There was little discussion.
It took the Pagosa Springs Town Council less than seven minutes to decide to tear down the little red log cabin in Town
Park that has been home to the Pagosa Springs Arts Council, or PSAC, since 1992. The 21-year-old arts organization is
now without a permanent home for exhibitions and programming.
Little is known about the log cabin other than it was home to the Pagosa Springs Chamber of Commerce before the arts
council moved in and rented the building from the town for $1 initially and eventually $10 a year.
Building inspector Scott Pierce, who presented a report to council before its decision Nov. 3, said the north and east
walls of the log building were rotten almost completely through at the southeast corner and around the large window
opening in the middle of the east wall."
The north wall showed high levels of moisture content and substantial internal rot. Additionally, he wrote, The roof
is inadequate for current required design loads" and showed signs of deflection and sag and the wooden shake roof had
also begun to degrade and rot." He recommended the building not be occupied until repairs could be made and then
suggested that it may not be financially prudent to try to repair this building."
PSAC is negotiating with the town to host its exhibitions in Town Hall on a temporary basis and it plans to continue
offering workshops at the Ross Aragon Community Center. But the only space available for a small office from which to
run the organization is a storage closet at the community center that was originally anticipated to become a
PSAC had originally hoped it could replace the decaying logs and save the building. It received estimates of $7,000 to
$10,000 to replace the logs on the east wall. But when it learned of the additional rotting and roof problems, the arts
council turned to the town for support to share the costs to repair the structure.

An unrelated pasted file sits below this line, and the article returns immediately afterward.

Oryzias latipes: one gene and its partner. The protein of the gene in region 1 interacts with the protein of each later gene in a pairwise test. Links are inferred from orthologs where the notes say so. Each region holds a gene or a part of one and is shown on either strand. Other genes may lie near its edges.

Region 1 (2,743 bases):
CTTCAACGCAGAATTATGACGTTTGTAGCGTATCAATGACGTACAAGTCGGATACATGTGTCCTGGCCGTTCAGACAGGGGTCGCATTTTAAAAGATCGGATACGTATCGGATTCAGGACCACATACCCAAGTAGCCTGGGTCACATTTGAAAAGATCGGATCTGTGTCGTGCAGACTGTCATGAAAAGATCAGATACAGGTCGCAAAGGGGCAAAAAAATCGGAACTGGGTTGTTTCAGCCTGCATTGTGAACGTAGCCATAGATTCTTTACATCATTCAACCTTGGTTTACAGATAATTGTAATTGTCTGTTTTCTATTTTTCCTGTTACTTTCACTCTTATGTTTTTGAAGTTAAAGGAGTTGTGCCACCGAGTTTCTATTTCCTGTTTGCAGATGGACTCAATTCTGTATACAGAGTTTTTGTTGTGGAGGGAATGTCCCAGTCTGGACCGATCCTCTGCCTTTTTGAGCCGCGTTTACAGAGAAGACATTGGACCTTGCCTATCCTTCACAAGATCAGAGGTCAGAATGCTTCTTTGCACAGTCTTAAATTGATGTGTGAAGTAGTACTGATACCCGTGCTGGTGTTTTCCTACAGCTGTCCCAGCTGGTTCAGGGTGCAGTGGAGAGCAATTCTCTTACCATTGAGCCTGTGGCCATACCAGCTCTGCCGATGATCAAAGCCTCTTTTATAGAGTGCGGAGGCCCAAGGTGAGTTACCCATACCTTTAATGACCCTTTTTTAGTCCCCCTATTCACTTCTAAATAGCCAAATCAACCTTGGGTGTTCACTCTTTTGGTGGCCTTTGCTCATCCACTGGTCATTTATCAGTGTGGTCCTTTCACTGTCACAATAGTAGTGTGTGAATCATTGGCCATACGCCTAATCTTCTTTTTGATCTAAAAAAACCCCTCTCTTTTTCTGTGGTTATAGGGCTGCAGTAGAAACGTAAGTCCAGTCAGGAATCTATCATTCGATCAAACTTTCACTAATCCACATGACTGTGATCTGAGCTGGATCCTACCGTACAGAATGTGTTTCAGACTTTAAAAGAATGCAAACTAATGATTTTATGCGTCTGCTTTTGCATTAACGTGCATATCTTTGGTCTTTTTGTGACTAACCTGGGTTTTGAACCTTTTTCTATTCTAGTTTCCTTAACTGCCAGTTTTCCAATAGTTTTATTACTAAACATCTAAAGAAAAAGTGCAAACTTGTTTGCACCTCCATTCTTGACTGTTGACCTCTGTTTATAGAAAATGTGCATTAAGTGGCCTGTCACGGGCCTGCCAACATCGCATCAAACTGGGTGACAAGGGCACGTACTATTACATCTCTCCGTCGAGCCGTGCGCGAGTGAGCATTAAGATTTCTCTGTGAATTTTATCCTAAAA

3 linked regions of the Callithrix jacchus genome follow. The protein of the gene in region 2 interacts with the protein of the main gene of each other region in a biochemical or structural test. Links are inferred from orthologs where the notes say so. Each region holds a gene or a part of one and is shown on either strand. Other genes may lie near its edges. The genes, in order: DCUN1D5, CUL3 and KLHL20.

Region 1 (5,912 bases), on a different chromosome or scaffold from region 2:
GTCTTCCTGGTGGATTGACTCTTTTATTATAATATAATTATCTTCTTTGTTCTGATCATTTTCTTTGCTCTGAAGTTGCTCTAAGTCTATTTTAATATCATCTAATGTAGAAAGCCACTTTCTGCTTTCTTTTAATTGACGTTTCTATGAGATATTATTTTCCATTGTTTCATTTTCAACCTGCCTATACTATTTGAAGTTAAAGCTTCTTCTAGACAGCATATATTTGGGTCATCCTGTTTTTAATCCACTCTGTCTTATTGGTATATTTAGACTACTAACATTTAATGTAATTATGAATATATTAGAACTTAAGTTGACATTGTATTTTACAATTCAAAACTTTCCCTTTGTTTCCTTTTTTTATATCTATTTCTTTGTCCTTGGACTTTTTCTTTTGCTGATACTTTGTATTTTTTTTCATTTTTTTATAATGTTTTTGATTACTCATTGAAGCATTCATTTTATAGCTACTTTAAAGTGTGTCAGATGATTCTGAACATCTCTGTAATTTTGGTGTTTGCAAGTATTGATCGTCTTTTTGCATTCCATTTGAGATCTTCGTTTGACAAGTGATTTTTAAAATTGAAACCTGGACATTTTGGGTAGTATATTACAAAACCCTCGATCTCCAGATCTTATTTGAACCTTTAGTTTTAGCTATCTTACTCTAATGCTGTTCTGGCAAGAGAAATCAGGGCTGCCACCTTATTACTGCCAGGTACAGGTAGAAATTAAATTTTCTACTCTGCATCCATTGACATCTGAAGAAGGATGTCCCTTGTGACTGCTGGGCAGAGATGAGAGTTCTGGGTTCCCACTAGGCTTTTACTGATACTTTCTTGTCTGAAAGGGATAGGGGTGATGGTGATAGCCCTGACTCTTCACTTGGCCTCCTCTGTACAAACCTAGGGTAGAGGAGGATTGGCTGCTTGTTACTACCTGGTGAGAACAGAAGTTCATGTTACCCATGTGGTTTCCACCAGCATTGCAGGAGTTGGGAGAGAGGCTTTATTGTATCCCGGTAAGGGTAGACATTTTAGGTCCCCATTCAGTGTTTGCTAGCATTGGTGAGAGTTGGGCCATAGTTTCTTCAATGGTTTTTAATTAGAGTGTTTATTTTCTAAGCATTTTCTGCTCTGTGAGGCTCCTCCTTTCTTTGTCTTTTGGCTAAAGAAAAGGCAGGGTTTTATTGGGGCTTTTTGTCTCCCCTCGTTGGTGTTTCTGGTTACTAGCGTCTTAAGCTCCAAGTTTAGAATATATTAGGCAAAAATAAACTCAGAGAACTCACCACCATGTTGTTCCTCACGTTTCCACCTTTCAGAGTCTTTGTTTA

But the council seemed to be more interested in Pierce's second recommendation that the building be demolished.
It might end up being a bottomless pit once we get into it and try and replace the logs," said council member Stan
The vote to tear down the structure was unanimous. The move surprised PSAC president Linda Echterhoff, because of the
council's history of raising significant concerns about tearing down other buildings not in historic districts or
listed on historic registries. There was much vocal opposition to the demolition of several structures on Pagosa Street
that once housed Satori and Artemesia Botanicals, and another flap about the sale and proposed demolition of the
Pinewood Inn, which still stands, although it remains a tear-down prospect.
The arts council was founded in 1988 during an economic recession that came after the loss of the lumber mill in Pagosa
Springs that was a major employer. Currently, the organization has a membership of about 200 and hosts exhibitions,workshops and educational programming for the community.
This year, it operated on a budget of about $20,000, down about $7,000 from peak operating years. PSAC has one
part-time employee, a volunteer board and 15 to 20 active volunteers. Echterhoff, an artist, says she has donated
thousands of hours to PSAC, often working seven-day, 50-hour weeks.
The arts enrich our lives. They provide an avenue of creativity. By doing art and performing art, we enrich other
aspects of our lives," Echterhoff said.
Ideally, PSAC would like to find a new home, with Main Street visibility, a larger structure with more space for
exhibits and one that could also house educational programs under the same roof. And plenty of parking.
As for the loss of their little home in Town Park, former board president Jean Smith has mixed emotions.
I'm a little sentimental about it. The building has character, but who am I to say it should be saved?" she said.
Leanne Goebel is a freelance writer and member of the International Association of
Art Critics. Reach her at firstname.lastname@example.org.